In this subtly haunting novel, a married woman confesses her encounter with a mysterious man, which threatens the stilted calm of life in a Paris suburb.
Echoing the acclaimed and unsettling film Sundays and Cybèle from 1962, A Sunday in Ville-d’Avray is suffused with the same feeling of disquiet: Two sisters meet as the light is fading in a detached house in Ville-d’Avray, each filled with the memory of their childhood dreams and fears, their insatiable desire for the romantic, for wild landscapes worthy of Jane Eyre, and for a mad love, all concealed beneath the appearance of a sensible life. They confide in each other. One tells of an unlikely meeting in this seemingly peaceful provincial town. The other recounts, to her sister’s amazement, her wanderings around the Fausses-Reposes forest, the Corot Ponds, and the suburban train stations, and the lurking dangers she encountered there.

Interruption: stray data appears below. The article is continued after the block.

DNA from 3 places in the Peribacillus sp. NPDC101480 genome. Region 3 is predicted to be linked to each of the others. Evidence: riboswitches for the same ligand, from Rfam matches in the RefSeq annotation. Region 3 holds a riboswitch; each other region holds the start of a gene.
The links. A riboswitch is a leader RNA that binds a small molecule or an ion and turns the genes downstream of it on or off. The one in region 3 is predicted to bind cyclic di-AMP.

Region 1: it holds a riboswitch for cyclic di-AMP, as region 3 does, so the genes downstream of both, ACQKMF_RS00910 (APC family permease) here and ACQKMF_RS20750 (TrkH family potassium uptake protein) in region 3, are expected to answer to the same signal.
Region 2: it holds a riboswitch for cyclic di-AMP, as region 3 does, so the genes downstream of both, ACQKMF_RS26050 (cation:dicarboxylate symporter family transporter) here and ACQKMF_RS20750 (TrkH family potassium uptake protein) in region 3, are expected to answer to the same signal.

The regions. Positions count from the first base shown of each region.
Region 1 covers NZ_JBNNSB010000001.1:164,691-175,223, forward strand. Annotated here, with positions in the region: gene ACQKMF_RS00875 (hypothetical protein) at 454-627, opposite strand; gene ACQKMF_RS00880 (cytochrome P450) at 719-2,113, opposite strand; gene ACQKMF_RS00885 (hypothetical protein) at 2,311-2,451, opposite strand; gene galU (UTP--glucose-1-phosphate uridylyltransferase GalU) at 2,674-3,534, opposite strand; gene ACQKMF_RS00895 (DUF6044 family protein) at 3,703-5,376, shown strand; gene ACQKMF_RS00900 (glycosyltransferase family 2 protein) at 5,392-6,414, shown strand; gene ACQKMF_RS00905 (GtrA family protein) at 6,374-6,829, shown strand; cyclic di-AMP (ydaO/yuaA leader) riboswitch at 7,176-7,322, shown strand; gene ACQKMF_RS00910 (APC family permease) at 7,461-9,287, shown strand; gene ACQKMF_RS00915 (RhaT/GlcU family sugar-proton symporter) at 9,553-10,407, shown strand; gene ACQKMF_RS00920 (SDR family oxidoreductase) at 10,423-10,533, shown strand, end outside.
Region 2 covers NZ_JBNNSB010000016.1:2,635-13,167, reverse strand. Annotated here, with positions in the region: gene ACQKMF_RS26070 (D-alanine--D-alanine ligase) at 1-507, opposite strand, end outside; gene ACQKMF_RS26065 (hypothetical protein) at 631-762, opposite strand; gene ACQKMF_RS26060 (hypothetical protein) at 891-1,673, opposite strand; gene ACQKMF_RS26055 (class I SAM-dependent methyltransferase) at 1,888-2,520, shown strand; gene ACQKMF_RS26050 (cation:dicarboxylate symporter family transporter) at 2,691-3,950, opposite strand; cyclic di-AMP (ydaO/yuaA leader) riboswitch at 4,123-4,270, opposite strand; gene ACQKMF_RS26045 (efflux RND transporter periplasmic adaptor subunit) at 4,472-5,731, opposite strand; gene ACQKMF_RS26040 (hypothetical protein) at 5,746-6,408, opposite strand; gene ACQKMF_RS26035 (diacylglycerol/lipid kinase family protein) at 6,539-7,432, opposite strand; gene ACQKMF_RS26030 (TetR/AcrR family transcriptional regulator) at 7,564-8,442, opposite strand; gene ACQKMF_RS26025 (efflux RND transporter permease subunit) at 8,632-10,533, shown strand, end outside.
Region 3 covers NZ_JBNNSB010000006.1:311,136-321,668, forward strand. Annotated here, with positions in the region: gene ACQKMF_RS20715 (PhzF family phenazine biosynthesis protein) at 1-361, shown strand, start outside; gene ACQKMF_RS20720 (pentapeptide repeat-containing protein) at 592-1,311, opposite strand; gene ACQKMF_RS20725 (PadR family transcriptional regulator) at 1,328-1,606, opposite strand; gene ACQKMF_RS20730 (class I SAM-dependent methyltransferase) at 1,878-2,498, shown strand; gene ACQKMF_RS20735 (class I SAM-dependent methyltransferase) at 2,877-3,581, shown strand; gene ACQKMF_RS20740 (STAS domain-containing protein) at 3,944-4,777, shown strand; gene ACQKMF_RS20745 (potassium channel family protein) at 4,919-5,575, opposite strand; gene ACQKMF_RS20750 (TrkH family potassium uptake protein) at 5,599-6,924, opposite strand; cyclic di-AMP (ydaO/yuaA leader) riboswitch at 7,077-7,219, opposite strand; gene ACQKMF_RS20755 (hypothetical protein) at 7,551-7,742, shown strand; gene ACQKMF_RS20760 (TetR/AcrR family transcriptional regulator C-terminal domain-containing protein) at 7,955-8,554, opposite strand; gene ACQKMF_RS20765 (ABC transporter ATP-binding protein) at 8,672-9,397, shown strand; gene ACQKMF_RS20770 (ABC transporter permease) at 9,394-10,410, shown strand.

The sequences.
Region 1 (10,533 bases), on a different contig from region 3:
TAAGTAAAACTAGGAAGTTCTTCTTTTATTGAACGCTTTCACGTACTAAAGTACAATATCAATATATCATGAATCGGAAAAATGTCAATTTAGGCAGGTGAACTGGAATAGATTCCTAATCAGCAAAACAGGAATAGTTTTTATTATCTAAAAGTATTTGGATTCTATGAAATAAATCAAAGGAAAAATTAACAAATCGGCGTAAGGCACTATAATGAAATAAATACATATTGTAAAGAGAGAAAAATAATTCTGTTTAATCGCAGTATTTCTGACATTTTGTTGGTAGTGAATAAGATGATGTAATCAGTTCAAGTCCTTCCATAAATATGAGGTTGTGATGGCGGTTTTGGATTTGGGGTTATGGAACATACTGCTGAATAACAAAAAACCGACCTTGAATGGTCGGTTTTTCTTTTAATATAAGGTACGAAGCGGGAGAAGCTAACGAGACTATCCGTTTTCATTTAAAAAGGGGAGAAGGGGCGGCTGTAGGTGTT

In this arresting novel reminiscent of Simenon, Dominique Barbéris explores the great depths of the human soul, troubled like the waters of the ponds.